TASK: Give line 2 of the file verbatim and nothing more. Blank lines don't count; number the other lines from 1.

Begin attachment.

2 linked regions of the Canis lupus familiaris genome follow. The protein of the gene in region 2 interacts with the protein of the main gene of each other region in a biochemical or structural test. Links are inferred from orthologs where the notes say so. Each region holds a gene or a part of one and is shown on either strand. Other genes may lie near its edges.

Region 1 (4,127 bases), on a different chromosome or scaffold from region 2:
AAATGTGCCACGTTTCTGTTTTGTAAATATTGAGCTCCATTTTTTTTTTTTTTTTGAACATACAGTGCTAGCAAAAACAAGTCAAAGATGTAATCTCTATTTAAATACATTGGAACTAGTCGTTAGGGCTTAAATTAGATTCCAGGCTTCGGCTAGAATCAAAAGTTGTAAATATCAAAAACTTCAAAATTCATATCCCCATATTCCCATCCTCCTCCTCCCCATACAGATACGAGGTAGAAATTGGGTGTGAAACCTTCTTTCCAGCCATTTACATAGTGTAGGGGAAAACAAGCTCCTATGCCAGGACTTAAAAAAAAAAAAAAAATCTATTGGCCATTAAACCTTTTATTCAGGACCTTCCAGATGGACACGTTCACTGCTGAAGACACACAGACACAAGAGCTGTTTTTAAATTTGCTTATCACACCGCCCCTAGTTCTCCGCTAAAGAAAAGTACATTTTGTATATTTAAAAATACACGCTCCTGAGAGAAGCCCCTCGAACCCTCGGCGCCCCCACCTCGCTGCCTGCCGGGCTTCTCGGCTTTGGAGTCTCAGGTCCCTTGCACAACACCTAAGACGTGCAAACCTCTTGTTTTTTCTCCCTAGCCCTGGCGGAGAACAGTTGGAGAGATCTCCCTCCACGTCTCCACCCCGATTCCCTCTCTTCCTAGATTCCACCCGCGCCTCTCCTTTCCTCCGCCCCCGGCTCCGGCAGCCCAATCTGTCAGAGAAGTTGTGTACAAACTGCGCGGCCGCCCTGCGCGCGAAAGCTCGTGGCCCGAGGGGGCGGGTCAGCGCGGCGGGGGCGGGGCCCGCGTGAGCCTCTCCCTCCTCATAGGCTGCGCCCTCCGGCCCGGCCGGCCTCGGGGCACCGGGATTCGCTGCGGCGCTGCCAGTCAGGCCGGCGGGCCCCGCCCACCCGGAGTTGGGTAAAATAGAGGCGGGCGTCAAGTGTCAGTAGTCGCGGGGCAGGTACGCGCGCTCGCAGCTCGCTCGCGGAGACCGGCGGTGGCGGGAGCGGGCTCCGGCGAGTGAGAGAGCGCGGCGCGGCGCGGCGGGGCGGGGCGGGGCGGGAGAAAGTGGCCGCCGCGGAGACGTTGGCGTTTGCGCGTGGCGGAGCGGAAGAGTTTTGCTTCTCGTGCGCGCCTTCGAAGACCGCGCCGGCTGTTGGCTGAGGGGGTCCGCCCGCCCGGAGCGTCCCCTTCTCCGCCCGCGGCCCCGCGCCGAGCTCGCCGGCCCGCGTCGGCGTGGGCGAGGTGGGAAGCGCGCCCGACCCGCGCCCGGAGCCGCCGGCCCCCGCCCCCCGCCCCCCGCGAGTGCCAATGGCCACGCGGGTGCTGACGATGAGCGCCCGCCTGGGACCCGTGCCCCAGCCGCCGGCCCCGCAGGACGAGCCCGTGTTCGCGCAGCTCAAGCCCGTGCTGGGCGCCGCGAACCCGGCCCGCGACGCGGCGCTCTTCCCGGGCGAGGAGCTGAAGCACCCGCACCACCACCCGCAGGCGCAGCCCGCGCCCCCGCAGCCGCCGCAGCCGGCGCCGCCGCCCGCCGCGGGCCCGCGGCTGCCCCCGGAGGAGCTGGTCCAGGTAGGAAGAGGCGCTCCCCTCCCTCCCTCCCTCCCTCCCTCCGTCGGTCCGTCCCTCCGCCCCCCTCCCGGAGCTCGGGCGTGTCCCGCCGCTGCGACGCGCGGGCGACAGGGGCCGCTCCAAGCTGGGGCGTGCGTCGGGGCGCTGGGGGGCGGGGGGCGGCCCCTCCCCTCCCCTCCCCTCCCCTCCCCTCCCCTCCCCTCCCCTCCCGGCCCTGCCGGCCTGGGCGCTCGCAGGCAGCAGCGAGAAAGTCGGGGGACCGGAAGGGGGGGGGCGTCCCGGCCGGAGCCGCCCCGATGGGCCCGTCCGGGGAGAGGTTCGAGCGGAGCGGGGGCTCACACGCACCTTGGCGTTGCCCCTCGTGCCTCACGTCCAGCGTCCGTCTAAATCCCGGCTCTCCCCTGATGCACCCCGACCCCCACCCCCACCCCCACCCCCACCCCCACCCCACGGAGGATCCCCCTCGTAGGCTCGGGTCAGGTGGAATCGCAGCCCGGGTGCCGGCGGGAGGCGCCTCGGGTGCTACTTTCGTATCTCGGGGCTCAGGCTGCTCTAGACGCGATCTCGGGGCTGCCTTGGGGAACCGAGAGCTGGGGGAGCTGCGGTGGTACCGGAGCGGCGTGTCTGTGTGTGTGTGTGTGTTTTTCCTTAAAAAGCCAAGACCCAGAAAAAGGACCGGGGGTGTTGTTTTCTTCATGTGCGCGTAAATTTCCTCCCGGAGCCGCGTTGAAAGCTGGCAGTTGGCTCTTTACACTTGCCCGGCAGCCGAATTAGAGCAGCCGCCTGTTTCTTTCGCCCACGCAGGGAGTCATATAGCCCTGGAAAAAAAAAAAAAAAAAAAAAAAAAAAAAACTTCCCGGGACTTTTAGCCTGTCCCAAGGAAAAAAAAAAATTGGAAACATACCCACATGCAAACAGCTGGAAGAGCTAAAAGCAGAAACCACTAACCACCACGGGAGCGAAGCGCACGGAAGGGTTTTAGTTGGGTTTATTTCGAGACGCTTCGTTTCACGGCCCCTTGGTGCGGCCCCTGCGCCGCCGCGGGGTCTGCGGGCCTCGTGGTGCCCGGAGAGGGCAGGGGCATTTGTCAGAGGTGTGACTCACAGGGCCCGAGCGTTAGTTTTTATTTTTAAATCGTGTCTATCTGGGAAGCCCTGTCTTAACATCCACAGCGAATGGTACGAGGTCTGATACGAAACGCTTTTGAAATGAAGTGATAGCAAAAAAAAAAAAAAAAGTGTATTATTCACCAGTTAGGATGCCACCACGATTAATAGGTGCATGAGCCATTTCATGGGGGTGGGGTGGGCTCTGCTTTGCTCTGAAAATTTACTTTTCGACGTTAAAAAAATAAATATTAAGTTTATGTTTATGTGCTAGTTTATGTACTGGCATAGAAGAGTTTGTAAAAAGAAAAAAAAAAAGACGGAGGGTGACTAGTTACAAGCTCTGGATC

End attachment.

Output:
Region 1 (4,127 bases), on a different chromosome or scaffold from region 2: